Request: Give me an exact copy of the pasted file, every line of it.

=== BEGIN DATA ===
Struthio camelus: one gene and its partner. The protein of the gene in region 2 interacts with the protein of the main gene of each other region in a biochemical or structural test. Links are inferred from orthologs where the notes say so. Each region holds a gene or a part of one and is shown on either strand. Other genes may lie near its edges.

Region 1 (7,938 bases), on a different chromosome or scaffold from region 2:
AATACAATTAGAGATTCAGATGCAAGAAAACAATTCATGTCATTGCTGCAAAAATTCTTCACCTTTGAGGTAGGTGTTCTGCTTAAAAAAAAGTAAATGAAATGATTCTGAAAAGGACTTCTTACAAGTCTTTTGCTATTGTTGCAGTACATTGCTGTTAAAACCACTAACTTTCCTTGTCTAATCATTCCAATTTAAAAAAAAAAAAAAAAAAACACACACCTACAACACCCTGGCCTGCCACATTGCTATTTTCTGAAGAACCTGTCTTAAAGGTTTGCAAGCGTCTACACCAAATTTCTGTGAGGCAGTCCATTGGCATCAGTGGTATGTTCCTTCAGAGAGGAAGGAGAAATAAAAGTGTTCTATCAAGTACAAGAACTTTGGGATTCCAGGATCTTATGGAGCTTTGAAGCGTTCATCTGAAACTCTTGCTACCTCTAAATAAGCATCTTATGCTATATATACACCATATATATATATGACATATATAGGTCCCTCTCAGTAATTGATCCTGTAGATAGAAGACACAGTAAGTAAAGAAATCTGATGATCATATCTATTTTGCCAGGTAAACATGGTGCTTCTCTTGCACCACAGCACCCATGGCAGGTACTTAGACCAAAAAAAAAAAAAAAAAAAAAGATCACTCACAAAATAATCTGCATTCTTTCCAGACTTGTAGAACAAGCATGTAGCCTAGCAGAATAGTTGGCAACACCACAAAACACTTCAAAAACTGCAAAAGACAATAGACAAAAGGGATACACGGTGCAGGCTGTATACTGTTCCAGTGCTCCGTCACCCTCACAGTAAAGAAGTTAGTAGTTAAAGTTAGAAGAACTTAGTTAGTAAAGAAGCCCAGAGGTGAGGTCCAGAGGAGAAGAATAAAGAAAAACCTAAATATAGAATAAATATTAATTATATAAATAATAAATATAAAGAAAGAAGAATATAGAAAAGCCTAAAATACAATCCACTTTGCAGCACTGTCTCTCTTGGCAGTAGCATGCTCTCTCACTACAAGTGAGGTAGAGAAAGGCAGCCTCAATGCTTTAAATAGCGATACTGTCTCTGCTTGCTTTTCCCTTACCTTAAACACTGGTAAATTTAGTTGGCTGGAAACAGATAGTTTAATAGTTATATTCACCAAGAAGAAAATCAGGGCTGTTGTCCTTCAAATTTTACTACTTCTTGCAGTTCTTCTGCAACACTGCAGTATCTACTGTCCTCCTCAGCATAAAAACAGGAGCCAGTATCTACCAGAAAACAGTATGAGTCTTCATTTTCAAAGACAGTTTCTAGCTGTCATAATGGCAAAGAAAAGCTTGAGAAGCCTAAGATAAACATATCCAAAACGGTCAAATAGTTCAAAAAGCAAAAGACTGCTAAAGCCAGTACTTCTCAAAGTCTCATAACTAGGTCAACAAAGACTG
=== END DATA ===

Struthio camelus: one gene and its partner. The protein of the gene in region 2 interacts with the protein of the main gene of each other region in a biochemical or structural test. Links are inferred from orthologs where the notes say so. Each region holds a gene or a part of one and is shown on either strand. Other genes may lie near its edges.

Region 1 (7,938 bases), on a different chromosome or scaffold from region 2:
AATACAATTAGAGATTCAGATGCAAGAAAACAATTCATGTCATTGCTGCAAAAATTCTTCACCTTTGAGGTAGGTGTTCTGCTTAAAAAAAAGTAAATGAAATGATTCTGAAAAGGACTTCTTACAAGTCTTTTGCTATTGTTGCAGTACATTGCTGTTAAAACCACTAACTTTCCTTGTCTAATCATTCCAATTTAAAAAAAAAAAAAAAAAAACACACACCTACAACACCCTGGCCTGCCACATTGCTATTTTCTGAAGAACCTGTCTTAAAGGTTTGCAAGCGTCTACACCAAATTTCTGTGAGGCAGTCCATTGGCATCAGTGGTATGTTCCTTCAGAGAGGAAGGAGAAATAAAAGTGTTCTATCAAGTACAAGAACTTTGGGATTCCAGGATCTTATGGAGCTTTGAAGCGTTCATCTGAAACTCTTGCTACCTCTAAATAAGCATCTTATGCTATATATACACCATATATATATATGACATATATAGGTCCCTCTCAGTAATTGATCCTGTAGATAGAAGACACAGTAAGTAAAGAAATCTGATGATCATATCTATTTTGCCAGGTAAACATGGTGCTTCTCTTGCACCACAGCACCCATGGCAGGTACTTAGACCAAAAAAAAAAAAAAAAAAAAAGATCACTCACAAAATAATCTGCATTCTTTCCAGACTTGTAGAACAAGCATGTAGCCTAGCAGAATAGTTGGCAACACCACAAAACACTTCAAAAACTGCAAAAGACAATAGACAAAAGGGATACACGGTGCAGGCTGTATACTGTTCCAGTGCTCCGTCACCCTCACAGTAAAGAAGTTAGTAGTTAAAGTTAGAAGAACTTAGTTAGTAAAGAAGCCCAGAGGTGAGGTCCAGAGGAGAAGAATAAAGAAAAACCTAAATATAGAATAAATATTAATTATATAAATAATAAATATAAAGAAAGAAGAATATAGAAAAGCCTAAAATACAATCCACTTTGCAGCACTGTCTCTCTTGGCAGTAGCATGCTCTCTCACTACAAGTGAGGTAGAGAAAGGCAGCCTCAATGCTTTAAATAGCGATACTGTCTCTGCTTGCTTTTCCCTTACCTTAAACACTGGTAAATTTAGTTGGCTGGAAACAGATAGTTTAATAGTTATATTCACCAAGAAGAAAATCAGGGCTGTTGTCCTTCAAATTTTACTACTTCTTGCAGTTCTTCTGCAACACTGCAGTATCTACTGTCCTCCTCAGCATAAAAACAGGAGCCAGTATCTACCAGAAAACAGTATGAGTCTTCATTTTCAAAGACAGTTTCTAGCTGTCATAATGGCAAAGAAAAGCTTGAGAAGCCTAAGATAAACATATCCAAAACGGTCAAATAGTTCAAAAAGCAAAAGACTGCTAAAGCCAGTACTTCTCAAAGTCTCATAACTAGGTCAACAAAGACTG